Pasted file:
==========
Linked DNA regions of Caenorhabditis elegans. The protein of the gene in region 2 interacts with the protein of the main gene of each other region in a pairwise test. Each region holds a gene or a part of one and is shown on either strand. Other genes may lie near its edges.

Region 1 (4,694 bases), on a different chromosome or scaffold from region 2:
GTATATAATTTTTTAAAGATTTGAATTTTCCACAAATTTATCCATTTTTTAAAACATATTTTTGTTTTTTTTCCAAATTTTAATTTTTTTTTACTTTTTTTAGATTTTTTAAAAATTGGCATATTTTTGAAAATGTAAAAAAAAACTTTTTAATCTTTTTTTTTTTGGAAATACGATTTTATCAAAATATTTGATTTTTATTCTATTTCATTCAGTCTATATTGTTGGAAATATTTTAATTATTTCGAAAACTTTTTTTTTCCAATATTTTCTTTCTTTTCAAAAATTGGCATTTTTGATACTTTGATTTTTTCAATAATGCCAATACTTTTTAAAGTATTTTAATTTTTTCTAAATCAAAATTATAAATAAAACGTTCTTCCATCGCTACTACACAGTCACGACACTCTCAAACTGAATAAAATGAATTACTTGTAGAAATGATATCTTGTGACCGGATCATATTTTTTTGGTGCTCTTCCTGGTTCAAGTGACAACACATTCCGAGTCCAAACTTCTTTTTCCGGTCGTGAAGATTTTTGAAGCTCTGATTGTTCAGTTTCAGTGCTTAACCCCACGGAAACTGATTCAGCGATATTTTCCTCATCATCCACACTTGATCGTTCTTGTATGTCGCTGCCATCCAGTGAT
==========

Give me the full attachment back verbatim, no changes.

Linked DNA regions of Caenorhabditis elegans. The protein of the gene in region 2 interacts with the protein of the main gene of each other region in a pairwise test. Each region holds a gene or a part of one and is shown on either strand. Other genes may lie near its edges.

Region 1 (4,694 bases), on a different chromosome or scaffold from region 2:
GTATATAATTTTTTAAAGATTTGAATTTTCCACAAATTTATCCATTTTTTAAAACATATTTTTGTTTTTTTTCCAAATTTTAATTTTTTTTTACTTTTTTTAGATTTTTTAAAAATTGGCATATTTTTGAAAATGTAAAAAAAAACTTTTTAATCTTTTTTTTTTTGGAAATACGATTTTATCAAAATATTTGATTTTTATTCTATTTCATTCAGTCTATATTGTTGGAAATATTTTAATTATTTCGAAAACTTTTTTTTTCCAATATTTTCTTTCTTTTCAAAAATTGGCATTTTTGATACTTTGATTTTTTCAATAATGCCAATACTTTTTAAAGTATTTTAATTTTTTCTAAATCAAAATTATAAATAAAACGTTCTTCCATCGCTACTACACAGTCACGACACTCTCAAACTGAATAAAATGAATTACTTGTAGAAATGATATCTTGTGACCGGATCATATTTTTTTGGTGCTCTTCCTGGTTCAAGTGACAACACATTCCGAGTCCAAACTTCTTTTTCCGGTCGTGAAGATTTTTGAAGCTCTGATTGTTCAGTTTCAGTGCTTAACCCCACGGAAACTGATTCAGCGATATTTTCCTCATCATCCACACTTGATCGTTCTTGTATGTCGCTGCCATCCAGTGAT